Let’s face it - for many organizations, a ransomware attack is their worst nightmare. The very idea of having the most important files on a single computer encrypted and held hostage is scary enough, much less every computer on your entire network. For many state and local government leaders, this fear rings loud and true. Daily headlines remind them exactly how possible it is for the threat of ransomware to become a reality.
Increased Ransomware Attacks in State and Local Governments
While ransomware can hit any organization or individual, we are seeing a trend in the increase of state and local government agencies being specifically targeted by cybercriminals. This trend is, in part, because government agencies have many moving parts and often an extremely diverse set of technology, creating a large target for attackers. A large attack surface of any kind is attractive to attackers; however, local governments and municipalities present as the perfect target because their networks are often sizable, containing multiple levels of employee access, and feature out-of-date systems. Local governments and municipalities may also have difficult maintenance schedules due to comparingly small, and typically under-funded, IT staffs.
Financial Impacts of a Ransomware Attack
The objective of a ransomware attack on local governments and municipalities is to eliminate the entity’s ability to operate in the hopes that the demanded ransom will be paid in an effort to recover quickly and quietly. The impact of ransomware isn’t a single factor, though. Many experts recommend never paying a ransom because it may open you up for additional attack, labeling you with a sign that should basically say “I PAY RANSOMS.” This is often easier said than done, however, when the victim’s primary objective is typically to get back up and running as fast as possible.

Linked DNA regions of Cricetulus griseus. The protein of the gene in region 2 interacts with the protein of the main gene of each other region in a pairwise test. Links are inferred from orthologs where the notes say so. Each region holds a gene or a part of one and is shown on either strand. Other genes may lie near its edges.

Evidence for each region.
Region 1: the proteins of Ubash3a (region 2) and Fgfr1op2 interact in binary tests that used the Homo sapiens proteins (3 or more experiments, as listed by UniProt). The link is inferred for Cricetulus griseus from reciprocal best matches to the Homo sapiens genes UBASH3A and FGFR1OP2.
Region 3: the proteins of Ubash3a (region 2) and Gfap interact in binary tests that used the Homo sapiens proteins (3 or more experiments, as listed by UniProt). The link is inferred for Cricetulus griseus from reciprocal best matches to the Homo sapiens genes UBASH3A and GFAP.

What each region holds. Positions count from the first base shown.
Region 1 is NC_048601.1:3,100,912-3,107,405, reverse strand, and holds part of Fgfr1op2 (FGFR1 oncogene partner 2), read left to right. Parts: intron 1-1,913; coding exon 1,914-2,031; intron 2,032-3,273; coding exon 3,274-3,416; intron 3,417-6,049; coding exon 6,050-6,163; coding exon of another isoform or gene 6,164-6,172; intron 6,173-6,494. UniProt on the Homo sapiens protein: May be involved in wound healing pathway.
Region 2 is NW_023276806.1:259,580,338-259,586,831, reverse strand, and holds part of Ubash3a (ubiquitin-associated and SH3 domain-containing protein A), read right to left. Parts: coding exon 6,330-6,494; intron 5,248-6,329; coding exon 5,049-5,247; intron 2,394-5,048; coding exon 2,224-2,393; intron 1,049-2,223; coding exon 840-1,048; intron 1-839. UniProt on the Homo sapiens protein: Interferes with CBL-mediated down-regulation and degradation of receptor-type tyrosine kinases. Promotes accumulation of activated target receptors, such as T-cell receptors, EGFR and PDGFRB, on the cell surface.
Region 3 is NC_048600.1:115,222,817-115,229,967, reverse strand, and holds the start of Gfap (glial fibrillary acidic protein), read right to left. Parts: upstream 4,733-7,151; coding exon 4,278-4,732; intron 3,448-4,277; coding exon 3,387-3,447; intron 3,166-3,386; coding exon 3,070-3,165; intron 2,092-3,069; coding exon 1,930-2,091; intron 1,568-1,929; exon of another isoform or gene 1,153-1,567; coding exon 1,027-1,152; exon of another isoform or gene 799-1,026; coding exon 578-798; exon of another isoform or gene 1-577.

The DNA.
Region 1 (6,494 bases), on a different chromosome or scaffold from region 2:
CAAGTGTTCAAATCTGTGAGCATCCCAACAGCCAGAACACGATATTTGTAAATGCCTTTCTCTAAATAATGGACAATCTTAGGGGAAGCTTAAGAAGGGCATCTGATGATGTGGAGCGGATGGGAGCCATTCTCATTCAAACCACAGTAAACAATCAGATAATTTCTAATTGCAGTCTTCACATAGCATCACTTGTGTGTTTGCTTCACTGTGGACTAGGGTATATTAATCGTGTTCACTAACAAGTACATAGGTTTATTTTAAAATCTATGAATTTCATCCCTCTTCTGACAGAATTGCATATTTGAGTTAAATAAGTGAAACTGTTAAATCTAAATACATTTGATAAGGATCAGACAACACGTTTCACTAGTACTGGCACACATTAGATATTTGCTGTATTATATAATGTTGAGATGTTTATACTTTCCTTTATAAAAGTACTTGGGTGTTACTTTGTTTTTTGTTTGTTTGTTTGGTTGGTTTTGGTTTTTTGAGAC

It is important to remember that ransomware is not a one-time cost. There are still negative and financial implications even when the demanded ransom isn’t paid. The downtime alone will draw headlines and could potentially impact the victim’s reputation. Additionally, the cost of recovery is often significant. The average cost to recover from a ransomware attack is often far greater than the ransom itself. This expense is largely from recovery efforts, in addition to the investigation to determine how the ransomware attack was carried out and what level of access to data the attacker had during the attack.
Ransomware vs Everyone Else
Unfortunately, there is no way to know what the future of ransomware looks like for local governments and municipalities. On a good note, there are many protections and precautions that can be done to help identify an active ransomware attack or help you recover quickly from a ransomware attack when it is successful. Many agencies and organizations have expanded end user training to include the threat of ransomware and what to do if it’s identified. Information technology professionals are testing to see the impact of ransomware and building strategies around weak points to isolate the most vulnerable and valuable targets in an organization. The bad news is that, as these protections are being put into place, there is continuous effort by attackers to identify new vulnerabilities to deliver new ransomware variants. So, as this game of cat-and-mouse continues, it is important to understand that any government agency or municipality is a high-value target for attackers and the impact of an attack is often much greater than the ransom itself.